Common genetic evolutionary pathways in familial adenomatous polyposis tumors

Gemma Tarafa, Esther Prat, Rosa Ana Risques, Sara González, Jordi Camps, Mónica Grau, Elisabeth Guinó, Víctor Moreno, Manel Esteller, James G. Herman, Josep Ramon Germà, Rosa Miró, Miguel Angel Peinado, Gabriel Capellá

Research output: Contribution to journalArticlepeer-review

Abstract

Cancer cells progress through the accumulation of genetic alterations. Familial adenomatous polyposis (FAP) tumors provide an excellent model to unravel the molecular steps underlying malignant transformation. Global genomic damage was assessed in 56 adenomas and 3 carcinomas from six FAP patients and compared with that of sporadic adenomas and carcinomas. Evolutive trees were traced after application of maximum likelihood clustering and split decomposition methods to the analysis of comprehensive genetic profiles generated by diverse molecular approaches: arbitrarily primed PCR, comparative genomic hybridization, and flow cytometry. Overall, genomic damage as assessed by arbitrarily primed PCR was lower in familial adenomas than in sporadic adenomas and carcinomas. Comparative genomic hybridization data also show a low number of alterations in the majority of FAP adenomas. Tumors of the same patient were likely to share specific genetic alterations and may be grouped into one or two clusters. Putative common pathways were also identified, which included tumors of up to three different patients. According to our data, FAP tumors accumulate specific genetic alterations and in a preferred order that is characteristic of each individual. Moreover, the particular genetic background and environmental conditions of a FAP patient restrain the molecular evolution portrait of synchronous tumors.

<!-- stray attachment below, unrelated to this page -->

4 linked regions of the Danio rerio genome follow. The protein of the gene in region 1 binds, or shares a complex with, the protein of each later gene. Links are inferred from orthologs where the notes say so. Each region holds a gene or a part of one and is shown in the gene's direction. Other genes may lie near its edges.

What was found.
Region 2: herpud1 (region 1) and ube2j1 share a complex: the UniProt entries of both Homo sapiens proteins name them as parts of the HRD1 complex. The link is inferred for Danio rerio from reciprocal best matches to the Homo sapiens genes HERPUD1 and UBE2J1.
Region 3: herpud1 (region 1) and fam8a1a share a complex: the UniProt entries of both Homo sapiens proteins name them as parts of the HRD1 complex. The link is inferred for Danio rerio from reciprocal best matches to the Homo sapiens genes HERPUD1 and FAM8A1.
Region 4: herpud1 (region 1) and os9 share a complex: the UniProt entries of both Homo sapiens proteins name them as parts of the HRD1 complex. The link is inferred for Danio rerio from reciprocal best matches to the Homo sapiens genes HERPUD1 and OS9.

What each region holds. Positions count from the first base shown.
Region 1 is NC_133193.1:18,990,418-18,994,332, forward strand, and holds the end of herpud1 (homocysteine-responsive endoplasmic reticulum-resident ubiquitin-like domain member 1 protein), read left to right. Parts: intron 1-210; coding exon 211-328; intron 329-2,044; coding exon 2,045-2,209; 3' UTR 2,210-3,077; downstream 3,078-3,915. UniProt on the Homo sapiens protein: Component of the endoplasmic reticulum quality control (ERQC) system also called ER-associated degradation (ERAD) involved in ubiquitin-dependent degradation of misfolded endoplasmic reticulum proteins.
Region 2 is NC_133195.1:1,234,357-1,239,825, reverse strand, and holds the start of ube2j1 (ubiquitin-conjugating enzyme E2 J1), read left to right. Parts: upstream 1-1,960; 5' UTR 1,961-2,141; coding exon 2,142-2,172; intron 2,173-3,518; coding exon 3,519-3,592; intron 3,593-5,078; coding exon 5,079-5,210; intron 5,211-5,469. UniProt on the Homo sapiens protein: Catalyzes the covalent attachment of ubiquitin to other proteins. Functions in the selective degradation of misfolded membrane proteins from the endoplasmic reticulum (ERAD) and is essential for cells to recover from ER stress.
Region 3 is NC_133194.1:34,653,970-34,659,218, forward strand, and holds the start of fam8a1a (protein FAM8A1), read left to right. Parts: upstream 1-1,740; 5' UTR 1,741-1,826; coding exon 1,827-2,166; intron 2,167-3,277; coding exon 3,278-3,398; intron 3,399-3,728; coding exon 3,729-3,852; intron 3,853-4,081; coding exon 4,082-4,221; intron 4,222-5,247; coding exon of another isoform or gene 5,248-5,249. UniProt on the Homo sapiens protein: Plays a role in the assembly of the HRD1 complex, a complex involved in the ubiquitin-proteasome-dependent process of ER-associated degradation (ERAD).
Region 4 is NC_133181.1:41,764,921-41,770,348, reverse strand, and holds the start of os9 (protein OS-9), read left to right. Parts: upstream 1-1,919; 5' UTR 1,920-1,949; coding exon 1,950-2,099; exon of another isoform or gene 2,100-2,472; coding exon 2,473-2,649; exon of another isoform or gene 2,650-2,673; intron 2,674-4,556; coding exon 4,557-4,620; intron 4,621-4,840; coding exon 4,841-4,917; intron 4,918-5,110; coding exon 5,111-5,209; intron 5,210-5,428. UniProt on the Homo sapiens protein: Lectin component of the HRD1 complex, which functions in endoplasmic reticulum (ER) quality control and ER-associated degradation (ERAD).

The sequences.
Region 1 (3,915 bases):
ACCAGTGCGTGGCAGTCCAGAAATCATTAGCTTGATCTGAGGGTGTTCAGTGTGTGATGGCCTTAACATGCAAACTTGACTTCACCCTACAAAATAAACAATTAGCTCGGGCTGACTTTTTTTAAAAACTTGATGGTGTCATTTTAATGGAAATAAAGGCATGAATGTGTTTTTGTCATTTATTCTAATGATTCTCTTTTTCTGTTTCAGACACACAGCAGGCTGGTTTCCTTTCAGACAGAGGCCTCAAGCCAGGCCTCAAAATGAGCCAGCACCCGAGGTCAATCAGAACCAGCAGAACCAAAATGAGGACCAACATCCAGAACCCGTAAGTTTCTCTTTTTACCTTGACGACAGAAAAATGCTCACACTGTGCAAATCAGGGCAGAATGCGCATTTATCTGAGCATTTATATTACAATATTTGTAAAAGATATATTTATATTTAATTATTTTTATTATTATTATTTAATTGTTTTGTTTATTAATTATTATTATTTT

Original languageEnglish (US)
Pages (from-to)5731-5737
Number of pages7
JournalCancer Research
Volume63
Issue number18
StatePublished - Sep 15 2003

ASJC Scopus subject areas

  • Cancer Research
  • Oncology

Fingerprint Dive into the research topics of 'Common genetic evolutionary pathways in familial adenomatous polyposis tumors'. Together they form a unique fingerprint.

Cite this